In 2003 after the breakup of Columbia during re-entry, the Columbia Accident Investigation Board conducted tests at Southwest Research Institute , which used an air gun to shoot foam blocks of similar size, mass and speed to that which struck Columbia at a test structure which mechanically replicated the orbiter wing leading edge. They removed a fiberglass panel from Enterprise 's wing to perform analysis of the material and attached it to the test structure, then shot a foam block at it.  While the panel was not broken as a result of the test, the impact was enough to permanently deform a seal. Since the reinforced carbon-carbon (RCC) panel on Columbia had only 40% of the strength of the test panel from Enterprise , this result suggested that the RCC leading edge would have been shattered. Additional tests on the fiberglass were canceled in order not to risk damaging the test apparatus, and a panel from Discovery was tested to determine the effects of the foam on a similarly-aged RCC leading edge. On July 7, 2003, a foam impact test created a hole 41 by cm ( by in) in the protective RCC panel. The tests clearly demonstrated that a foam impact of the type Columbia sustained could seriously breach the protective RCC panels on the wing leading edge.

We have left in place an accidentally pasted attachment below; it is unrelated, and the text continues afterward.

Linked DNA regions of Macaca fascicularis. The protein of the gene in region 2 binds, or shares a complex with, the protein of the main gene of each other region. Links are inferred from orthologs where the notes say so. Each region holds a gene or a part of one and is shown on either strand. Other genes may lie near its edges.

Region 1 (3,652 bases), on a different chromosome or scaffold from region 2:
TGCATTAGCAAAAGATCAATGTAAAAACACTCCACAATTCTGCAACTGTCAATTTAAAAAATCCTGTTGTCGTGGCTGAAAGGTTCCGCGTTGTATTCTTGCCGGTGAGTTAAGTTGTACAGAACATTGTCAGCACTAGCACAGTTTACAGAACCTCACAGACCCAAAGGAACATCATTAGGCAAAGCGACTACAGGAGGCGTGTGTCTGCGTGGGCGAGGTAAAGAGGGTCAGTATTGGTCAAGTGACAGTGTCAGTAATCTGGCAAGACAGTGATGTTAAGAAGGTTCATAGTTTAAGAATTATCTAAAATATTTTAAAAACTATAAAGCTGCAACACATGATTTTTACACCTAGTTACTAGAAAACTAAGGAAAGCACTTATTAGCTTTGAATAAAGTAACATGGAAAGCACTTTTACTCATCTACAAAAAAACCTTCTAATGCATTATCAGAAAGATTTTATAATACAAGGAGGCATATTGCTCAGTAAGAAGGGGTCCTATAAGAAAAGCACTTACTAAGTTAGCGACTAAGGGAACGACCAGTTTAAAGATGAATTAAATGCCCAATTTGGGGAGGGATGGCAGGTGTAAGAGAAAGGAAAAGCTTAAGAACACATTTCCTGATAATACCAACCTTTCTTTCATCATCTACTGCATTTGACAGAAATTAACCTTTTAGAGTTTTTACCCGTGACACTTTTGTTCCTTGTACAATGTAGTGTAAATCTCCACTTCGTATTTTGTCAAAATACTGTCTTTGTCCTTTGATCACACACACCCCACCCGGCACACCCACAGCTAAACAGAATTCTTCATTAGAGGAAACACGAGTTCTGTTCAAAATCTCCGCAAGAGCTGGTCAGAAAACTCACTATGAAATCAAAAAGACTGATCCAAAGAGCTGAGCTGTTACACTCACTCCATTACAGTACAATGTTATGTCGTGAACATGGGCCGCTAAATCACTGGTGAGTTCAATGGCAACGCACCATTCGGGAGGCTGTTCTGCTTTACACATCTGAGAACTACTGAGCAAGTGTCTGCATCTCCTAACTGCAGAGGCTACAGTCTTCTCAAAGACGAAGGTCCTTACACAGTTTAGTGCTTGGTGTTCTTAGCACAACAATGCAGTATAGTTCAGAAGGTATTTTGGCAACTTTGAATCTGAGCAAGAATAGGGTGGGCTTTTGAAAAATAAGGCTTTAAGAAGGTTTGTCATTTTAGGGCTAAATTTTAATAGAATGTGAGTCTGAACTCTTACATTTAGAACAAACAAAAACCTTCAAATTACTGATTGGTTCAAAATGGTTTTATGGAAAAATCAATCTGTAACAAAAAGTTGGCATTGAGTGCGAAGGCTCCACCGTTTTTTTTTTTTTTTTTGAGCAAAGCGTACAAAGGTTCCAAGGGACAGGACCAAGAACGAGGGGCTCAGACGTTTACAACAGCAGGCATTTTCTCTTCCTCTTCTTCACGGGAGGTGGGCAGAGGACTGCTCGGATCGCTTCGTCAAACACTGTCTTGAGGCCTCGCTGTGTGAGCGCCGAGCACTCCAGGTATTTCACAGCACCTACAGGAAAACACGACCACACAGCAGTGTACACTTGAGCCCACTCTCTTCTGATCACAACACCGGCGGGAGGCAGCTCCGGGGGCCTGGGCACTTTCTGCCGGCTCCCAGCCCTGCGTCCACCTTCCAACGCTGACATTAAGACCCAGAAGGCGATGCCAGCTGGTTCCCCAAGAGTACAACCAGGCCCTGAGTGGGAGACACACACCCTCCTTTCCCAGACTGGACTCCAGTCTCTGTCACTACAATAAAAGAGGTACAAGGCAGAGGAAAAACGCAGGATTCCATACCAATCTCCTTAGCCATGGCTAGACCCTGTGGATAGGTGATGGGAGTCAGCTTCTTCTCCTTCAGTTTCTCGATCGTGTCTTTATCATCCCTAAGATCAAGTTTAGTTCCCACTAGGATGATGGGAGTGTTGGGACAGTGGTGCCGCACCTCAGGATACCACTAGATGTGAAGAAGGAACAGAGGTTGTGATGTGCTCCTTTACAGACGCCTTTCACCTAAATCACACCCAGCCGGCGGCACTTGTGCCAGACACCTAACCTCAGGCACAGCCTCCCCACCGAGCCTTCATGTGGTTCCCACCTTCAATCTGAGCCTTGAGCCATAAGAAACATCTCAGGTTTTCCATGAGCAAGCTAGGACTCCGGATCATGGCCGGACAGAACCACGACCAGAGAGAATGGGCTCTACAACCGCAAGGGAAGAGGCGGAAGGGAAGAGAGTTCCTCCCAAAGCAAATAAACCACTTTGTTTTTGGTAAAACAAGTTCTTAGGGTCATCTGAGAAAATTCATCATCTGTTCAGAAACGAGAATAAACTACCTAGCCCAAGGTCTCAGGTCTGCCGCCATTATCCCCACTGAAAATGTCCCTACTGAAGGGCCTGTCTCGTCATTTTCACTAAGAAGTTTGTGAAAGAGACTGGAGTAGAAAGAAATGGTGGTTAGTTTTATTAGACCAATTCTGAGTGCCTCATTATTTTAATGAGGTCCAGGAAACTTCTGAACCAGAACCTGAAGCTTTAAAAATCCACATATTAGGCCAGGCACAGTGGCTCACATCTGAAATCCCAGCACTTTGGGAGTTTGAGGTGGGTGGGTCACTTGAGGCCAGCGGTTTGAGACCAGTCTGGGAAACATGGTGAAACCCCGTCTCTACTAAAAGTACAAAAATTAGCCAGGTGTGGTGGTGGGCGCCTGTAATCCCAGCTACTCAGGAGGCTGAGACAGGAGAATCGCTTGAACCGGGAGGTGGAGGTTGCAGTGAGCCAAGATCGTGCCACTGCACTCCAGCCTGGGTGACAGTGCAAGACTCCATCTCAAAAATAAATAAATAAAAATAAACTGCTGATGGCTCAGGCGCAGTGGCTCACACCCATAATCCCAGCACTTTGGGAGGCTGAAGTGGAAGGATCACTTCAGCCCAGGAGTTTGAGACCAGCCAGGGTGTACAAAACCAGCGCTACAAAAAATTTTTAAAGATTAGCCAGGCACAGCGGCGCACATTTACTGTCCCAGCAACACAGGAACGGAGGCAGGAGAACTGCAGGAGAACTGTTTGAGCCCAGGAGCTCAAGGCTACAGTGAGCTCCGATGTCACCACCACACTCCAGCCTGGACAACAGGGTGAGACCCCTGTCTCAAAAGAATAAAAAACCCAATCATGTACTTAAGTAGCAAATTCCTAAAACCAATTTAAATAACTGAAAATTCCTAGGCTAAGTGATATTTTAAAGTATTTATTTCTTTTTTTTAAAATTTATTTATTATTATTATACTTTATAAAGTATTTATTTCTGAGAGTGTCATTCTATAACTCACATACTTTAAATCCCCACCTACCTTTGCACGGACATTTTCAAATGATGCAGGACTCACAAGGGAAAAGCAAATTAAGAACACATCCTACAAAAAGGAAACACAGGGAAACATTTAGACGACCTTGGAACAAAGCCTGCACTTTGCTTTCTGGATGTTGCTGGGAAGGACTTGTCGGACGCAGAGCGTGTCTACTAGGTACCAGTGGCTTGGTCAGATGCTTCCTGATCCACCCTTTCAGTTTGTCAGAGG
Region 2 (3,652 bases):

Tsuna wondered down the aisles, trying to find which computer was both good and in expensive. Tsuna had read about computers in some of the engineering books he had found at Namimori public library and had been a little curious about their inner workings ever since. He had never asked for one because he heard they could be expensive and he didn't want to risk breaking something worth so much money. He was prepared, of course, with a few screw drivers, wrenches, pliers, and tweezers he had acquired during some of his father's many visits. Tsuna was always ready to take something apart and examine it.